Local energetic frustration affects the dependence of green fluorescent protein folding on the chaperonin GroEL

Boudhayan Bandyopadhyay, Adi Goldenzweig, Tamar Unger, Orit Adato, Sarel J. Fleishman, Ron Unger, Amnon Horovitz

Research output: Contribution to journalArticlepeer-review

21 Scopus citations


The GroE chaperonin system in Escherichia coli comprises GroEL and GroES and facilitates ATP-dependent protein foldingin vivo and in vitro. Proteins with very similar sequences and structures can differ in their dependence on GroEL for efficient folding. One potential but unverified source for GroEL dependence is frustration, wherein not all interactions in the native state are optimized energetically, thereby potentiating slow folding and misfolding. Here, we chose enhanced green fluorescent protein as a model system and subjected it to random mutagenesis, followed by screening for variants whose in vivo folding displays increased or decreased GroEL dependence. We confirmed the altered GroEL dependence of these variants with in vitro folding assays. Strikingly, mutations at positions predicted to be highly frustrated were found to correlate with decreased GroEL dependence. Conversely, mutations at positions with low frustrationwere foundtocorrelate with increased GroEL dependence. Further support for this finding was obtained byshowing that folding of an enhanced green fluorescent protein variant designed computationally to have reduced frustration is indeed less GroEL-dependent. Our results indicate that changes in local frustration also affect partitioning in vivo between spontaneous and chaperonin-mediated folding. Hence, the design of minimally frustrated sequences can reduce chaperonin dependence and improve protein expression levels.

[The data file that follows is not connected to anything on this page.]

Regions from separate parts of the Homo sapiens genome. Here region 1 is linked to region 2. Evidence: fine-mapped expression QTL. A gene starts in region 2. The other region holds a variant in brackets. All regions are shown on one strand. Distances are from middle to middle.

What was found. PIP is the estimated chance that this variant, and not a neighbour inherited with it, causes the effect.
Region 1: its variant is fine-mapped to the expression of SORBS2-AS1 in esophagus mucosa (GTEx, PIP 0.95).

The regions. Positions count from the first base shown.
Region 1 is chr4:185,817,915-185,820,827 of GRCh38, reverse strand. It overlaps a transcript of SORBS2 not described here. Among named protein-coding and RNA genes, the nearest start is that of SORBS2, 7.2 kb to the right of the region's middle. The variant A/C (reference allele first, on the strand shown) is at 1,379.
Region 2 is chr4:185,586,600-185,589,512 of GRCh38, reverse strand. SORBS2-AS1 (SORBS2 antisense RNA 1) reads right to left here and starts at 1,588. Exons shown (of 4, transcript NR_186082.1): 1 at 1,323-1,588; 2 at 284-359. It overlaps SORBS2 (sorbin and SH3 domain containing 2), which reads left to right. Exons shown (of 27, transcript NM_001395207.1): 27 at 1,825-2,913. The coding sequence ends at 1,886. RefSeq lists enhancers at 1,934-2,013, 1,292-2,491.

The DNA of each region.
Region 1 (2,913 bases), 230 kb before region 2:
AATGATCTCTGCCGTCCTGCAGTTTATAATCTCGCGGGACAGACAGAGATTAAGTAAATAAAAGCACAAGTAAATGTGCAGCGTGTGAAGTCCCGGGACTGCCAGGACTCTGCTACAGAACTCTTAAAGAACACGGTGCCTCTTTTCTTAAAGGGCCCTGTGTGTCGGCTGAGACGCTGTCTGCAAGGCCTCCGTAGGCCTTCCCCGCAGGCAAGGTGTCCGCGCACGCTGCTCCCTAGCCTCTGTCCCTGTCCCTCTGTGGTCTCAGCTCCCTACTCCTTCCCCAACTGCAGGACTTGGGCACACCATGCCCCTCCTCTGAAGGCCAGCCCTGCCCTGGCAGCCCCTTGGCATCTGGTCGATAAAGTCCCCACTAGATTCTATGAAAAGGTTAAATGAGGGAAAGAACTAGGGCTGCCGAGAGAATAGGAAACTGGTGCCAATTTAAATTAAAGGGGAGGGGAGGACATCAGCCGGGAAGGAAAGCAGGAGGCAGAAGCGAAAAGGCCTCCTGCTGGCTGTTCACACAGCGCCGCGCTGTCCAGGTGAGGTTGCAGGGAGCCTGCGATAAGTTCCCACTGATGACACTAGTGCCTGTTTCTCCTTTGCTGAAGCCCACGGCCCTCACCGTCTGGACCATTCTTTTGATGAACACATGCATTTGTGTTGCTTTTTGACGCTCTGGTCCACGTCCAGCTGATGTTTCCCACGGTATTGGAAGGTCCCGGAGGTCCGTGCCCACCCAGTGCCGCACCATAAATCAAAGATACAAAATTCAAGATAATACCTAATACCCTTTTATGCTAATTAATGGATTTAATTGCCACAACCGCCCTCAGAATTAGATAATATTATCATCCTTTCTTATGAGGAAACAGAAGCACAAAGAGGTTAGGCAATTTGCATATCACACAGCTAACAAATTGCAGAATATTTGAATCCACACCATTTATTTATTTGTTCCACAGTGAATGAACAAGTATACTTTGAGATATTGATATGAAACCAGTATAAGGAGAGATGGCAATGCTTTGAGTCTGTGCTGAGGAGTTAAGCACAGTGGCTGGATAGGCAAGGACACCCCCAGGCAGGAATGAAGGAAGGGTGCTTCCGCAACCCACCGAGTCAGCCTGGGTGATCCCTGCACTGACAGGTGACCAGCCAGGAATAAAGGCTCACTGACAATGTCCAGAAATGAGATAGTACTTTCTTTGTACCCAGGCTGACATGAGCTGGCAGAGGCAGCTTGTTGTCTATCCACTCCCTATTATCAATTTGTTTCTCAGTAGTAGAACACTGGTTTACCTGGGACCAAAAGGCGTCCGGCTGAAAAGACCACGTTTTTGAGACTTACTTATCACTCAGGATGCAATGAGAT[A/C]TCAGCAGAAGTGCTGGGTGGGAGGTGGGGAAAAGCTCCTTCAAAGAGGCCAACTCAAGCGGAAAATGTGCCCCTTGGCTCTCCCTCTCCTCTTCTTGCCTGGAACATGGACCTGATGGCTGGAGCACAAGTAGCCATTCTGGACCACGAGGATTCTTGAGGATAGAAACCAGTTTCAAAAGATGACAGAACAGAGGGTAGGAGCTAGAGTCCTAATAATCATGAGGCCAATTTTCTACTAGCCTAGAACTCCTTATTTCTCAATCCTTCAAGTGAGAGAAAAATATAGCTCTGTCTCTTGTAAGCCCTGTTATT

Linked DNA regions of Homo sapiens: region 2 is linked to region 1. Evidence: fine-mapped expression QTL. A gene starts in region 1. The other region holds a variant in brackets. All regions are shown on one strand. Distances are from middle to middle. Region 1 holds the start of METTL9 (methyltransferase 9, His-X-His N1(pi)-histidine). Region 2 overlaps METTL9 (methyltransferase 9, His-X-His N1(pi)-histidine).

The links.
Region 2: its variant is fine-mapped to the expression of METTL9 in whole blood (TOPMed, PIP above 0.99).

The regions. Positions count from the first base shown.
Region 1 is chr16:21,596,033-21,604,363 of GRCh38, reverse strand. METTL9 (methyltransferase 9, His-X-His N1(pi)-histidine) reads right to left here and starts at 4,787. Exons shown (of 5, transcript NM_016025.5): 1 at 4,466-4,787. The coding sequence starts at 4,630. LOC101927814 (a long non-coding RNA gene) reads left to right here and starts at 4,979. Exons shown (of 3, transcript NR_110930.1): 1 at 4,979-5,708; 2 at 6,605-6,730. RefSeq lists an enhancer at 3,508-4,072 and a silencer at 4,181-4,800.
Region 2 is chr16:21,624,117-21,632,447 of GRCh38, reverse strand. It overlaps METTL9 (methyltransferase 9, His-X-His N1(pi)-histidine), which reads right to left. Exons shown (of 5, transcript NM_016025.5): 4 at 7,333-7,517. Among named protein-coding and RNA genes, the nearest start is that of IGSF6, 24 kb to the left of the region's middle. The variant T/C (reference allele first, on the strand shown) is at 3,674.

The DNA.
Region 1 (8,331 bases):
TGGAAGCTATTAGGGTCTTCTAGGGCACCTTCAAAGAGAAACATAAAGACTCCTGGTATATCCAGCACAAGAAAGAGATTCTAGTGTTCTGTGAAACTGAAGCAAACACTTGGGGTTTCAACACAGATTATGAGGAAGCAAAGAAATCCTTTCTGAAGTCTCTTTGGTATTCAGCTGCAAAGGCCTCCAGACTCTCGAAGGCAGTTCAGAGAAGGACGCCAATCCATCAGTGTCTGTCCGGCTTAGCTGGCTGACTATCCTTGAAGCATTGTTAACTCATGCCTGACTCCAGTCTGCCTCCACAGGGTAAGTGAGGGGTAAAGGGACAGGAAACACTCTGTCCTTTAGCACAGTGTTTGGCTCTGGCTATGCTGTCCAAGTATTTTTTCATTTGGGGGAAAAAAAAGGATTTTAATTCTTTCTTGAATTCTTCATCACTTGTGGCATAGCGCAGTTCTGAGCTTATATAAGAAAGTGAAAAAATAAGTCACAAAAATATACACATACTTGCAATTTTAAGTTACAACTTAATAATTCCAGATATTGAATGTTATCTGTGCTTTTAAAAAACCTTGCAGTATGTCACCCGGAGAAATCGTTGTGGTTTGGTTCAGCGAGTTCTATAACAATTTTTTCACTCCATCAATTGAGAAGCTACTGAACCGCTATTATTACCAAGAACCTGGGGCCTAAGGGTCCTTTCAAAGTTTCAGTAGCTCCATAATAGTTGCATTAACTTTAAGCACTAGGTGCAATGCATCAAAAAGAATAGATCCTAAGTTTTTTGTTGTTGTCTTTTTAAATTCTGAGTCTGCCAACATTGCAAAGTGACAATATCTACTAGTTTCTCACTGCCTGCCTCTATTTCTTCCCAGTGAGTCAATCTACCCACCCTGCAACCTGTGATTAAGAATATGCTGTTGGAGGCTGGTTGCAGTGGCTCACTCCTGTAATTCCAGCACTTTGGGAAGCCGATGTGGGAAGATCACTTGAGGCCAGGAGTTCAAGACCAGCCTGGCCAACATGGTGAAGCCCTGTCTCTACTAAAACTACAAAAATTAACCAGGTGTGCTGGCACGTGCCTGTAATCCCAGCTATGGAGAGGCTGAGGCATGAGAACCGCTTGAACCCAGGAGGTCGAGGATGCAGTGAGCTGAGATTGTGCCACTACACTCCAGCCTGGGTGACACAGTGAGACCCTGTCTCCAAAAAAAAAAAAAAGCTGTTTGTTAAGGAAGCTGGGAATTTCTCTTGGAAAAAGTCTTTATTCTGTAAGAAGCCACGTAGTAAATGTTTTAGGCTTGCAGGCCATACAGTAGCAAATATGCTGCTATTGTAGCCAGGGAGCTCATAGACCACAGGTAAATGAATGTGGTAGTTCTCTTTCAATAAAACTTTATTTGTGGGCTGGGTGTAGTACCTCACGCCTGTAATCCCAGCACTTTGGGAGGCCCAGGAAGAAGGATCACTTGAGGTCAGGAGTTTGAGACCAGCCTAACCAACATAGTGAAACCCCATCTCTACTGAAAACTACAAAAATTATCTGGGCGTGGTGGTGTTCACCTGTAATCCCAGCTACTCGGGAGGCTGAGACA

Original languageEnglish
Pages (from-to)20583-20591
Number of pages9
JournalJournal of Biological Chemistry
Issue number50
StatePublished - 15 Dec 2017
Externally publishedYes

Bibliographical note

Funding Information:
This work was supported by the Minerva Foundation with funding from the Federal German Ministry for Education and Research (to A. H.) and Grant 772/13 from the Israel Science Foundation (to R. U.). Research in the Fleish-man laboratory was supported by a European Research Council’s Starter’s Grant and by a donation from Sam Switzer and family. The authors declare that they have no conflicts of interest with the contents of this article. This article contains supplemental Tables S1 and S2 and Figs. S1 and S2. 1 Marth S. Sagon Career Development Chair. 2To whom correspondence may be addressed. E-mail: ron@biomodel. os.biu.ac.il. 3Carl and Dorothy Bennett Professorial Chair in Biochemistry. To whom corre-spondence may be addressed. E-mail: Amnon.Horovitz@weizmann.ac.il.

Publisher Copyright:
© 2017 by The American Society for Biochemistry and Molecular Biology, Inc. Published in the U.S.A..


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